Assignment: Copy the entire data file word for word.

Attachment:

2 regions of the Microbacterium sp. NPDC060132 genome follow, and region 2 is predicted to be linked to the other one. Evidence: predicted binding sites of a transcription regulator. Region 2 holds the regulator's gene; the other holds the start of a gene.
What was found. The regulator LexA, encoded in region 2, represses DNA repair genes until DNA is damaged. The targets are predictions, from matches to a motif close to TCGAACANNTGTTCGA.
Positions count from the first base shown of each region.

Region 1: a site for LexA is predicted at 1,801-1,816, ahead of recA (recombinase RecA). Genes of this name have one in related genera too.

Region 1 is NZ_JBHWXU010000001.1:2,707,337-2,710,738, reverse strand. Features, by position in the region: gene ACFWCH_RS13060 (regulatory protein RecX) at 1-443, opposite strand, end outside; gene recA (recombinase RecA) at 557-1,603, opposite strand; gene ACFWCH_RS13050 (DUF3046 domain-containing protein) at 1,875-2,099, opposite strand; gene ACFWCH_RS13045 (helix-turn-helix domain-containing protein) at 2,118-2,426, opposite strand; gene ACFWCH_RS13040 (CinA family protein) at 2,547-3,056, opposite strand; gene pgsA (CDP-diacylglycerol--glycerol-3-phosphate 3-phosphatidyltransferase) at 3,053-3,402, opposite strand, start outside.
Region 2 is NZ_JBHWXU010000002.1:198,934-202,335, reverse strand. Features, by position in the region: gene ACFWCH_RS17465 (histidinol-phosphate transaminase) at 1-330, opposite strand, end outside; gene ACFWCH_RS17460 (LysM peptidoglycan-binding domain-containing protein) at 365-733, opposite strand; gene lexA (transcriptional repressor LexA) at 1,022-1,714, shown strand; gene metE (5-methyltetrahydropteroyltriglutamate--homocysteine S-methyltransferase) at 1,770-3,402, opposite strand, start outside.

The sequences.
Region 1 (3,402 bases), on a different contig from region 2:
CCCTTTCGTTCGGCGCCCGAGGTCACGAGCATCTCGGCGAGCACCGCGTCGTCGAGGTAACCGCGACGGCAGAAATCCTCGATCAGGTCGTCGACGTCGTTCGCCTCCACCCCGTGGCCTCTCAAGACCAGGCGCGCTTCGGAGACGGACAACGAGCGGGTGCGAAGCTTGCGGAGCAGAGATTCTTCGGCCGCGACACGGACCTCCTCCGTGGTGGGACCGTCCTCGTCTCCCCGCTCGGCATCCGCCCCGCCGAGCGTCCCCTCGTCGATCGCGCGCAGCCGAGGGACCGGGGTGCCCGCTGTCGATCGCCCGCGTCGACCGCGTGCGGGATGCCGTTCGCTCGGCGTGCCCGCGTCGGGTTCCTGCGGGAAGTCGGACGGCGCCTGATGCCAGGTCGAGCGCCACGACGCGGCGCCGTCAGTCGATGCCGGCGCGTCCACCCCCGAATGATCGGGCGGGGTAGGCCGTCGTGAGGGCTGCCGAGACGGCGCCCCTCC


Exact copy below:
2 regions of the Microbacterium sp. NPDC060132 genome follow, and region 2 is predicted to be linked to the other one. Evidence: predicted binding sites of a transcription regulator. Region 2 holds the regulator's gene; the other holds the start of a gene.
What was found. The regulator LexA, encoded in region 2, represses DNA repair genes until DNA is damaged. The targets are predictions, from matches to a motif close to TCGAACANNTGTTCGA.
Positions count from the first base shown of each region.

Region 1: a site for LexA is predicted at 1,801-1,816, ahead of recA (recombinase RecA). Genes of this name have one in related genera too.

Region 1 is NZ_JBHWXU010000001.1:2,707,337-2,710,738, reverse strand. Features, by position in the region: gene ACFWCH_RS13060 (regulatory protein RecX) at 1-443, opposite strand, end outside; gene recA (recombinase RecA) at 557-1,603, opposite strand; gene ACFWCH_RS13050 (DUF3046 domain-containing protein) at 1,875-2,099, opposite strand; gene ACFWCH_RS13045 (helix-turn-helix domain-containing protein) at 2,118-2,426, opposite strand; gene ACFWCH_RS13040 (CinA family protein) at 2,547-3,056, opposite strand; gene pgsA (CDP-diacylglycerol--glycerol-3-phosphate 3-phosphatidyltransferase) at 3,053-3,402, opposite strand, start outside.
Region 2 is NZ_JBHWXU010000002.1:198,934-202,335, reverse strand. Features, by position in the region: gene ACFWCH_RS17465 (histidinol-phosphate transaminase) at 1-330, opposite strand, end outside; gene ACFWCH_RS17460 (LysM peptidoglycan-binding domain-containing protein) at 365-733, opposite strand; gene lexA (transcriptional repressor LexA) at 1,022-1,714, shown strand; gene metE (5-methyltetrahydropteroyltriglutamate--homocysteine S-methyltransferase) at 1,770-3,402, opposite strand, start outside.

The sequences.
Region 1 (3,402 bases), on a different contig from region 2:
CCCTTTCGTTCGGCGCCCGAGGTCACGAGCATCTCGGCGAGCACCGCGTCGTCGAGGTAACCGCGACGGCAGAAATCCTCGATCAGGTCGTCGACGTCGTTCGCCTCCACCCCGTGGCCTCTCAAGACCAGGCGCGCTTCGGAGACGGACAACGAGCGGGTGCGAAGCTTGCGGAGCAGAGATTCTTCGGCCGCGACACGGACCTCCTCCGTGGTGGGACCGTCCTCGTCTCCCCGCTCGGCATCCGCCCCGCCGAGCGTCCCCTCGTCGATCGCGCGCAGCCGAGGGACCGGGGTGCCCGCTGTCGATCGCCCGCGTCGACCGCGTGCGGGATGCCGTTCGCTCGGCGTGCCCGCGTCGGGTTCCTGCGGGAAGTCGGACGGCGCCTGATGCCAGGTCGAGCGCCACGACGCGGCGCCGTCAGTCGATGCCGGCGCGTCCACCCCCGAATGATCGGGCGGGGTAGGCCGTCGTGAGGGCTGCCGAGACGGCGCCCCTCC